Do you, or does a loved one, need a little help with day-to-day tasks? For those who plan to age in place, a professional caregiver can be essential. Here are some tips for choosing the best person for the job.
As you grow older, daily tasks like bathing and dressing get more and more difficult. Age-related medical conditions worsen, and you may need help that untrained friends and family aren’t able to provide. For some people who need round-the-clock medical care, a nursing home could be the only option. But many prefer the independence and flexibility of remaining at home and hiring a professional caregiver.
What is a caregiver?
If “caregiver” sounds like a vague term, that’s because it is. It’s often applied to any friends or relatives of the senior who help them with daily tasks for free — and these “assistants” may or may not live with them. But it can also be applied to professional housekeepers who specialize in working with the elderly. These caregivers will be able to provide almost no medical help and are only there for what senior care professionals call ADLs: activities of daily living. However, caregivers also include nursing assistants, licensed practical nurses and registered nurses.
How do I find a caregiver?
It’s common for people looking for home help to go through informal circles first, asking family and friends for recommendations as they would for a babysitter. But unlike a babysitter, you will see your caregiver every day and their job duties may increase over time. That’s why it’s important to keep your hiring process on a business footing. Hiring a friend of a friend may become awkward if you have to reprimand your caregiver. The best course of action is to create an ad with a detailed description of duties and post it in the newspaper and on job boards, or to go through a trusted agency. The AARP offers further advice.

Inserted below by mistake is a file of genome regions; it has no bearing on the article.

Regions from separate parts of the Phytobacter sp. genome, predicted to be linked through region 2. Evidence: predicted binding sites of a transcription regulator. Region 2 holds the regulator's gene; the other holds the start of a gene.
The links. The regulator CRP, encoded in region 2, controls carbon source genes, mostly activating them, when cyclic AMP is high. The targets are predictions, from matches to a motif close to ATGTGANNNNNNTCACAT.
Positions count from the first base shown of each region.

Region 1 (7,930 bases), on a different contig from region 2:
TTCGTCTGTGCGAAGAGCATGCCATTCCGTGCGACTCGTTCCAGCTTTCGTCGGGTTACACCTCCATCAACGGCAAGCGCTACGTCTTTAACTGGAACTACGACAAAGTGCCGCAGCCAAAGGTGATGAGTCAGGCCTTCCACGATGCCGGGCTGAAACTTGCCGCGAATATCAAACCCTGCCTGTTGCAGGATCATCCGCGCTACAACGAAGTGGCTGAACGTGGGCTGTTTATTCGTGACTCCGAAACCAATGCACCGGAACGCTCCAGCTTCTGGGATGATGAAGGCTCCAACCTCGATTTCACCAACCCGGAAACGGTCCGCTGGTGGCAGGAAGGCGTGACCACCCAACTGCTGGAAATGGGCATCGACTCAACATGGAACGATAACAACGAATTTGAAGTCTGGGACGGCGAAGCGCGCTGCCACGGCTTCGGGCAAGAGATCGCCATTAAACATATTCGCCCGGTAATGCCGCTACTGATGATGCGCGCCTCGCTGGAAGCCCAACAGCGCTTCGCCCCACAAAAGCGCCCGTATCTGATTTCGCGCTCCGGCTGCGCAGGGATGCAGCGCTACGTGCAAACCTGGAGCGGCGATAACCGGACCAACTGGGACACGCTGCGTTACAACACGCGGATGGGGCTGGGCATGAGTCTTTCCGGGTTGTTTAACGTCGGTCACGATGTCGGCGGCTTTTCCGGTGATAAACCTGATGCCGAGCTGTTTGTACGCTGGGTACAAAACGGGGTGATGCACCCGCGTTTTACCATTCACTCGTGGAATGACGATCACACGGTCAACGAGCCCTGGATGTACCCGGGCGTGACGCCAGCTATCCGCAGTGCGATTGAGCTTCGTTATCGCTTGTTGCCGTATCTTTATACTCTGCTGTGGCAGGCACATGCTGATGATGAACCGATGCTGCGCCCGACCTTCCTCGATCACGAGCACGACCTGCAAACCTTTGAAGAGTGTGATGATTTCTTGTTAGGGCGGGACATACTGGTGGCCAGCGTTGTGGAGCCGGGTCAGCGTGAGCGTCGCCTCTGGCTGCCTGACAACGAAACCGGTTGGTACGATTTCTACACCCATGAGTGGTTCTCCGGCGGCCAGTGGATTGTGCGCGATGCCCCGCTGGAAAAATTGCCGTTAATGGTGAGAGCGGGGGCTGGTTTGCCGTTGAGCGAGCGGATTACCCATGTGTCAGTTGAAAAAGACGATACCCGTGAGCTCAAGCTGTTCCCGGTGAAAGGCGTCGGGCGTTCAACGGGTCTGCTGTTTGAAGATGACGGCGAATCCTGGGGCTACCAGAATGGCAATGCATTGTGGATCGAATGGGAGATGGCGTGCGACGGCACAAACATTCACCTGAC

What questions should I ask during an interview?
Hopefully, qualified people will respond to your ad, which places you in the role of hiring manager. Here are some questions you shouldn’t neglect to ask.
- How much can you lift? If you need assistance moving, your caregiver will have to be able to bear your weight.
- What are your qualifications? Different types of nurse are qualified to provide different types of medical aid. Find out whether the candidate is a CNA, an LPN or an RN.
- Do you have a valid driver’s license? Even if you can get around now, having another driver in your household can be helpful.
- May I contact your previous employer? Always check references carefully.
- What hours can you work? Make sure the caregiver’s schedule works with yours.
Choosing a caregiver who is qualified is important, but so is selecting one whom you trust. If you’re not looking on your own behalf, make sure the senior in question is involved. Make sure you have a good feeling about the person whom you decide to hire.